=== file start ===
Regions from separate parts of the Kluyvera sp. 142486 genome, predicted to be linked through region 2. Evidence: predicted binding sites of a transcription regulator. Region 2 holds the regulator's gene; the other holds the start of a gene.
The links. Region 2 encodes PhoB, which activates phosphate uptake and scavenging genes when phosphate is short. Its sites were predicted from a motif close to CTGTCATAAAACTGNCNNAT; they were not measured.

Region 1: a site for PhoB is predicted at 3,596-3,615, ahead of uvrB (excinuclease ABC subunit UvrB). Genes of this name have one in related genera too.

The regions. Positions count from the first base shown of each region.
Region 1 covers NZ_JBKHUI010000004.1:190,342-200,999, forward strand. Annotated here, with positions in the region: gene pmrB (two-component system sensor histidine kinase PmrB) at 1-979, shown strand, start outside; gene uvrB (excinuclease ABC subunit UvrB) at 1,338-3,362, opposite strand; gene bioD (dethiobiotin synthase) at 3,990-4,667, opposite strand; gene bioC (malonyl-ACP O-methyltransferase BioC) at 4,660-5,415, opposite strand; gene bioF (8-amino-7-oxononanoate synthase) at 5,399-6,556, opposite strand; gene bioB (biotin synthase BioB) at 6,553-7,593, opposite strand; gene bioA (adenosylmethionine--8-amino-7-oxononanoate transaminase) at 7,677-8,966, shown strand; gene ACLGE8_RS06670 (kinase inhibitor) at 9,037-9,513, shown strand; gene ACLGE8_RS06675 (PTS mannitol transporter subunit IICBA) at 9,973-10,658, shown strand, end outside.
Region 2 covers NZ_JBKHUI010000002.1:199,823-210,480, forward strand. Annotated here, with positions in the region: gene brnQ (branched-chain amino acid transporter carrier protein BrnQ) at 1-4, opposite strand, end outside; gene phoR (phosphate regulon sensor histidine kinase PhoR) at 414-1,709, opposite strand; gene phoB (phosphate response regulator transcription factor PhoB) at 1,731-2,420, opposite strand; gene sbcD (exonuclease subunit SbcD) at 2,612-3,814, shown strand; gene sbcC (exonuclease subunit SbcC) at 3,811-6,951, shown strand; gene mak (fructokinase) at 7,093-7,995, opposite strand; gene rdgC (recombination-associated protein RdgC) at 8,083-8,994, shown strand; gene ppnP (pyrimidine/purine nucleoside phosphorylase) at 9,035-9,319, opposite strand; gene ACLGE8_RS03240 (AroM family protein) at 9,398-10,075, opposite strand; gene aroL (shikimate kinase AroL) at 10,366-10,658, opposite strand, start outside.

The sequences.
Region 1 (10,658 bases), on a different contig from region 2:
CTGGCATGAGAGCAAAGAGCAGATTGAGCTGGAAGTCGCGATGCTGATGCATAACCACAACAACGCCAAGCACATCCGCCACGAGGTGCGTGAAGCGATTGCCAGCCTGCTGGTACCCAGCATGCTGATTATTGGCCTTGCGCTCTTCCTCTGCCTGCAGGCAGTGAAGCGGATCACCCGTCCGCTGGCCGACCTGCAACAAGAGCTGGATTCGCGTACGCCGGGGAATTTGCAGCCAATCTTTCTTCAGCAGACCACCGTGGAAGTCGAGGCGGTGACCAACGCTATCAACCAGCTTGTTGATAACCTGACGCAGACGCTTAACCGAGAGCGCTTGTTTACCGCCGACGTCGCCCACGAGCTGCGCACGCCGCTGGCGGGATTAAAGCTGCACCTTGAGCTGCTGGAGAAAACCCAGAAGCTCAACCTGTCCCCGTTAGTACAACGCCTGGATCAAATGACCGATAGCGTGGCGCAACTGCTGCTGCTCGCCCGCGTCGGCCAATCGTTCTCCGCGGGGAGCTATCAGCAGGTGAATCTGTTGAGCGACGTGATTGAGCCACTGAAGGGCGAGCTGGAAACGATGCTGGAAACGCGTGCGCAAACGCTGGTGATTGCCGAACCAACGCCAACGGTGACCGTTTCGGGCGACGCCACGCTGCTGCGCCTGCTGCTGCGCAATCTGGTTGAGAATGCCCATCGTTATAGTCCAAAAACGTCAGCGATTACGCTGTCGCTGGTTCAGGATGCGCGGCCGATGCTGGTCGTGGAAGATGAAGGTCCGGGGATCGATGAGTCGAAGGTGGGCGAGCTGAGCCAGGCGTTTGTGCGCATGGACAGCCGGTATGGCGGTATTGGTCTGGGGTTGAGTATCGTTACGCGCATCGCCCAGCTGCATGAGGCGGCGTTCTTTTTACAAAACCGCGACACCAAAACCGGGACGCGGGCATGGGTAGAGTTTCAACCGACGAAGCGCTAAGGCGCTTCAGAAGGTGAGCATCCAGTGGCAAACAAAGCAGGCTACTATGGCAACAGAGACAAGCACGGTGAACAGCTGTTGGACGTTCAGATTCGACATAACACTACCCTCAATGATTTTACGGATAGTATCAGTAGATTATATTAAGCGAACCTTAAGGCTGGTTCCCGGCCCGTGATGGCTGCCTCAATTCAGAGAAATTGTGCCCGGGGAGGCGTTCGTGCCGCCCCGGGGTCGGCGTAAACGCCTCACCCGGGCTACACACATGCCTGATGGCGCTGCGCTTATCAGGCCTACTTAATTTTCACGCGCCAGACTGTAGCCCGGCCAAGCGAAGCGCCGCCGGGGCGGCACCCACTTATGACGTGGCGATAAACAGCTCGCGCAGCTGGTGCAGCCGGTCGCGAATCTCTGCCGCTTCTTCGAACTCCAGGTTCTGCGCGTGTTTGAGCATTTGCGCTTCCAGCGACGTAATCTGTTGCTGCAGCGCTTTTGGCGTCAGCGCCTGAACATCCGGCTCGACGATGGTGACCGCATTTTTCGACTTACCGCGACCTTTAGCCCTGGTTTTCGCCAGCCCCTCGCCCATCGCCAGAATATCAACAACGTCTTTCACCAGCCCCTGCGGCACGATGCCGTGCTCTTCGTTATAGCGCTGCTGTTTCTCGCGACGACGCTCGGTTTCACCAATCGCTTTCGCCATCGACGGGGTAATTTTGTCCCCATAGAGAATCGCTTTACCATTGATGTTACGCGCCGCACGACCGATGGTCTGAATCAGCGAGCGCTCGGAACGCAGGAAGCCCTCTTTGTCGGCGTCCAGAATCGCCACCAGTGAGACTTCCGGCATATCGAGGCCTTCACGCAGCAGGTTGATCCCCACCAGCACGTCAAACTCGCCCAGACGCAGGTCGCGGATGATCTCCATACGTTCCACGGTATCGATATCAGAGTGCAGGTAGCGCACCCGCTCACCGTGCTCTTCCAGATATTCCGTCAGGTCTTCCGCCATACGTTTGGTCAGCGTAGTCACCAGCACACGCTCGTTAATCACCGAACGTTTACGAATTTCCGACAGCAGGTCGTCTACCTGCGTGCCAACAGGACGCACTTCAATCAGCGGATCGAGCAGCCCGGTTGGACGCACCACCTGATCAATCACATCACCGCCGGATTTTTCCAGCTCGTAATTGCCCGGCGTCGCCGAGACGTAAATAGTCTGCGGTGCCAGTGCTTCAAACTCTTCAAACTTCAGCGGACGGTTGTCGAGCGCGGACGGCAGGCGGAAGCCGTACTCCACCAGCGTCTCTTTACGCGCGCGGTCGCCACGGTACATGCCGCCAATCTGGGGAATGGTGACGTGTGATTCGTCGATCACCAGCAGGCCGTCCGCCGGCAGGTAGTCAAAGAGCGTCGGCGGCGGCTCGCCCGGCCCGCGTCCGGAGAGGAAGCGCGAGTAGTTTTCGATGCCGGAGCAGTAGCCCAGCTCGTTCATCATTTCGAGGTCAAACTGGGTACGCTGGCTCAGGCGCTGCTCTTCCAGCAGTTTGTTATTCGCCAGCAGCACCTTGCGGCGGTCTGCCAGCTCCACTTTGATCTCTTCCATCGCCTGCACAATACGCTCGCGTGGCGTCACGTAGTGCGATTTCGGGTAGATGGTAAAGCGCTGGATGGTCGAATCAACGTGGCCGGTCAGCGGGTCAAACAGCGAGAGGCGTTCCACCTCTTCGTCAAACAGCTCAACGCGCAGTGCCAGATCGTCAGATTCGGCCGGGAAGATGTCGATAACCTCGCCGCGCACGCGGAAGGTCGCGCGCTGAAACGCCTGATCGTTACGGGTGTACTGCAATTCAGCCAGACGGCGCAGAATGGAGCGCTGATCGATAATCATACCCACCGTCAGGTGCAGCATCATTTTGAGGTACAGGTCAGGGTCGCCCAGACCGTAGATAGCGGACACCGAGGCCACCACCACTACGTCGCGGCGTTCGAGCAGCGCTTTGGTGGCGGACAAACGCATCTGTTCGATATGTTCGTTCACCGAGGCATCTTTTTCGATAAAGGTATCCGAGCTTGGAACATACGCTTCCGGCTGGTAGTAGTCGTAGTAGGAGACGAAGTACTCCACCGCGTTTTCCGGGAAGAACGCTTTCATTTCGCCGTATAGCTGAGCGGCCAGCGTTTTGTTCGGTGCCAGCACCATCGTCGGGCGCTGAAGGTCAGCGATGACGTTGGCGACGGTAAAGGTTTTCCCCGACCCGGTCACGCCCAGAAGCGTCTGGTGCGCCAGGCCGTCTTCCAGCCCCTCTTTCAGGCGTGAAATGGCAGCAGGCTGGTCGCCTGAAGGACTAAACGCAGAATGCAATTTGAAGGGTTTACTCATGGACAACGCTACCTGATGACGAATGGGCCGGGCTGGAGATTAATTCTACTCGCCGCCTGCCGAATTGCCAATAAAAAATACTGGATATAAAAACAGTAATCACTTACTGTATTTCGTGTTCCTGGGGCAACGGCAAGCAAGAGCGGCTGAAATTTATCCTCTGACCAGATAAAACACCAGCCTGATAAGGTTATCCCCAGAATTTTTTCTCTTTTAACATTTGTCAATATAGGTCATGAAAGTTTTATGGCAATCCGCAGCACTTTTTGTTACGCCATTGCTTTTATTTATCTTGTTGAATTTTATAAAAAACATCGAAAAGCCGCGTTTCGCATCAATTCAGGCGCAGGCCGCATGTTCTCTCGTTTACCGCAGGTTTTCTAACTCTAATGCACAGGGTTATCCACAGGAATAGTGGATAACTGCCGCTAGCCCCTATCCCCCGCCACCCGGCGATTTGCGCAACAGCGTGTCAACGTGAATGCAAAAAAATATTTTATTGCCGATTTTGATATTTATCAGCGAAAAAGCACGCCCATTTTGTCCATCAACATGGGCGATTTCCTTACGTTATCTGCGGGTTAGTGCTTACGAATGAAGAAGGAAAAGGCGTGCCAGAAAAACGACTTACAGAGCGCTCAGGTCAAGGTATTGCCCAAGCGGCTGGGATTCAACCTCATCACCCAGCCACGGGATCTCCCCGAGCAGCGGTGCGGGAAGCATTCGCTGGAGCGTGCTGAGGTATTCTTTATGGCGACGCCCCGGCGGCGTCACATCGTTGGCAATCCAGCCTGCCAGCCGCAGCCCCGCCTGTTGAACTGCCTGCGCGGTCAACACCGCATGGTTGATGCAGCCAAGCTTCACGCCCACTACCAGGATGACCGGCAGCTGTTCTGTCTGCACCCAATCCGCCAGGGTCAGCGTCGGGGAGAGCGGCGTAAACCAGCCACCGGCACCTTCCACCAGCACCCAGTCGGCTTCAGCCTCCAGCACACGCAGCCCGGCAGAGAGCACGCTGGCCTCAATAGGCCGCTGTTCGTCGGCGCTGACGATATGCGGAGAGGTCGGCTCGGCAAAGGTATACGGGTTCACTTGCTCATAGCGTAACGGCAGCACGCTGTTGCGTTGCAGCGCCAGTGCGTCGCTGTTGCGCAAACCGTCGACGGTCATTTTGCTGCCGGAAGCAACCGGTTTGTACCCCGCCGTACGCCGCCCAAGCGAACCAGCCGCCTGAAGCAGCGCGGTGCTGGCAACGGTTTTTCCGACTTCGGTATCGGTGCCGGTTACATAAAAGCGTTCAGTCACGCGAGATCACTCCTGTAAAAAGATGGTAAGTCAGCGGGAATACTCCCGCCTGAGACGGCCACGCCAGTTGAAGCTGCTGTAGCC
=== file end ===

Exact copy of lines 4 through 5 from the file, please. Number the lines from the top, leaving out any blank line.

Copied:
The regions. Positions count from the first base shown of each region.
Region 1 covers NZ_JBKHUI010000004.1:190,342-200,999, forward strand. Annotated here, with positions in the region: gene pmrB (two-component system sensor histidine kinase PmrB) at 1-979, shown strand, start outside; gene uvrB (excinuclease ABC subunit UvrB) at 1,338-3,362, opposite strand; gene bioD (dethiobiotin synthase) at 3,990-4,667, opposite strand; gene bioC (malonyl-ACP O-methyltransferase BioC) at 4,660-5,415, opposite strand; gene bioF (8-amino-7-oxononanoate synthase) at 5,399-6,556, opposite strand; gene bioB (biotin synthase BioB) at 6,553-7,593, opposite strand; gene bioA (adenosylmethionine--8-amino-7-oxononanoate transaminase) at 7,677-8,966, shown strand; gene ACLGE8_RS06670 (kinase inhibitor) at 9,037-9,513, shown strand; gene ACLGE8_RS06675 (PTS mannitol transporter subunit IICBA) at 9,973-10,658, shown strand, end outside.